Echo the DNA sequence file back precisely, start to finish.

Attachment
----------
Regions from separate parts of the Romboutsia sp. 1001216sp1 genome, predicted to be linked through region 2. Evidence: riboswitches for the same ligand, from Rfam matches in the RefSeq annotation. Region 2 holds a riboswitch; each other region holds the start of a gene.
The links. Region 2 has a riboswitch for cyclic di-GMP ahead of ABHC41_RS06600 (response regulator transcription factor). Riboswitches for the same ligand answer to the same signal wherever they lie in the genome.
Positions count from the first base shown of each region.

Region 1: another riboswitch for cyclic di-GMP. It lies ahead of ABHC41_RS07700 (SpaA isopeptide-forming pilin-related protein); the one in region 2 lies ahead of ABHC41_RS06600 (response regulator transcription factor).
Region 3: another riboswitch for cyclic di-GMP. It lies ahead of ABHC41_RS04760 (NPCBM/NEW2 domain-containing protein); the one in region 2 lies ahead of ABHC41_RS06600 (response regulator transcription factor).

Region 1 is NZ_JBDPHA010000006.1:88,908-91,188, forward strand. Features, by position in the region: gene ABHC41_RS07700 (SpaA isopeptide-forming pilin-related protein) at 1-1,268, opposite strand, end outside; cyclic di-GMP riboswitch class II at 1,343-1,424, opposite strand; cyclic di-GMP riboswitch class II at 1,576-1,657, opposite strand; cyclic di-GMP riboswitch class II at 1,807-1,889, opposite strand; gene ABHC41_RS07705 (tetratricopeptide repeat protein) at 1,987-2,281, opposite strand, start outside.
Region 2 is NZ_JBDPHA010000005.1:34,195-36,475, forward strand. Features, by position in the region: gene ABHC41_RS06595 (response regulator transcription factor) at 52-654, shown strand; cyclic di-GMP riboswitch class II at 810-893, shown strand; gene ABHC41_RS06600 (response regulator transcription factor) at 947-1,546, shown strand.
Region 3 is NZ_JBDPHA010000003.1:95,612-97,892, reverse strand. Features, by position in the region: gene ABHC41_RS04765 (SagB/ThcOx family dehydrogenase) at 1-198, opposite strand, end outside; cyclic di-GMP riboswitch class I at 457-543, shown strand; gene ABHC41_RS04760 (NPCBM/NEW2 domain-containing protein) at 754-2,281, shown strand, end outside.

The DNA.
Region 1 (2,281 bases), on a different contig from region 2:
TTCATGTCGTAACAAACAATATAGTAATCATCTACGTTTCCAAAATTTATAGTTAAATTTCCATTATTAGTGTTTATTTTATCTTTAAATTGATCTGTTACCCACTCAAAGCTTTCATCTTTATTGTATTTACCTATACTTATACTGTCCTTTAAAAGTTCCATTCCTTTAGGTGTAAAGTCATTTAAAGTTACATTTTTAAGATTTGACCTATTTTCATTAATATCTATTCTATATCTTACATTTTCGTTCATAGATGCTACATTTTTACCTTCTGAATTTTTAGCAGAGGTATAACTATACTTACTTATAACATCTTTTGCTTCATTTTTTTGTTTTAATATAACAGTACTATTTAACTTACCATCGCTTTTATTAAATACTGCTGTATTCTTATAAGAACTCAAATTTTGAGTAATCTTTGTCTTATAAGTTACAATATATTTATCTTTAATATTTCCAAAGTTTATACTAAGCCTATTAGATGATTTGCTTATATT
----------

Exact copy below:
Regions from separate parts of the Romboutsia sp. 1001216sp1 genome, predicted to be linked through region 2. Evidence: riboswitches for the same ligand, from Rfam matches in the RefSeq annotation. Region 2 holds a riboswitch; each other region holds the start of a gene.
The links. Region 2 has a riboswitch for cyclic di-GMP ahead of ABHC41_RS06600 (response regulator transcription factor). Riboswitches for the same ligand answer to the same signal wherever they lie in the genome.
Positions count from the first base shown of each region.

Region 1: another riboswitch for cyclic di-GMP. It lies ahead of ABHC41_RS07700 (SpaA isopeptide-forming pilin-related protein); the one in region 2 lies ahead of ABHC41_RS06600 (response regulator transcription factor).
Region 3: another riboswitch for cyclic di-GMP. It lies ahead of ABHC41_RS04760 (NPCBM/NEW2 domain-containing protein); the one in region 2 lies ahead of ABHC41_RS06600 (response regulator transcription factor).

Region 1 is NZ_JBDPHA010000006.1:88,908-91,188, forward strand. Features, by position in the region: gene ABHC41_RS07700 (SpaA isopeptide-forming pilin-related protein) at 1-1,268, opposite strand, end outside; cyclic di-GMP riboswitch class II at 1,343-1,424, opposite strand; cyclic di-GMP riboswitch class II at 1,576-1,657, opposite strand; cyclic di-GMP riboswitch class II at 1,807-1,889, opposite strand; gene ABHC41_RS07705 (tetratricopeptide repeat protein) at 1,987-2,281, opposite strand, start outside.
Region 2 is NZ_JBDPHA010000005.1:34,195-36,475, forward strand. Features, by position in the region: gene ABHC41_RS06595 (response regulator transcription factor) at 52-654, shown strand; cyclic di-GMP riboswitch class II at 810-893, shown strand; gene ABHC41_RS06600 (response regulator transcription factor) at 947-1,546, shown strand.
Region 3 is NZ_JBDPHA010000003.1:95,612-97,892, reverse strand. Features, by position in the region: gene ABHC41_RS04765 (SagB/ThcOx family dehydrogenase) at 1-198, opposite strand, end outside; cyclic di-GMP riboswitch class I at 457-543, shown strand; gene ABHC41_RS04760 (NPCBM/NEW2 domain-containing protein) at 754-2,281, shown strand, end outside.

The DNA.
Region 1 (2,281 bases), on a different contig from region 2:
TTCATGTCGTAACAAACAATATAGTAATCATCTACGTTTCCAAAATTTATAGTTAAATTTCCATTATTAGTGTTTATTTTATCTTTAAATTGATCTGTTACCCACTCAAAGCTTTCATCTTTATTGTATTTACCTATACTTATACTGTCCTTTAAAAGTTCCATTCCTTTAGGTGTAAAGTCATTTAAAGTTACATTTTTAAGATTTGACCTATTTTCATTAATATCTATTCTATATCTTACATTTTCGTTCATAGATGCTACATTTTTACCTTCTGAATTTTTAGCAGAGGTATAACTATACTTACTTATAACATCTTTTGCTTCATTTTTTTGTTTTAATATAACAGTACTATTTAACTTACCATCGCTTTTATTAAATACTGCTGTATTCTTATAAGAACTCAAATTTTGAGTAATCTTTGTCTTATAAGTTACAATATATTTATCTTTAATATTTCCAAAGTTTATACTAAGCCTATTAGATGATTTGCTTATATT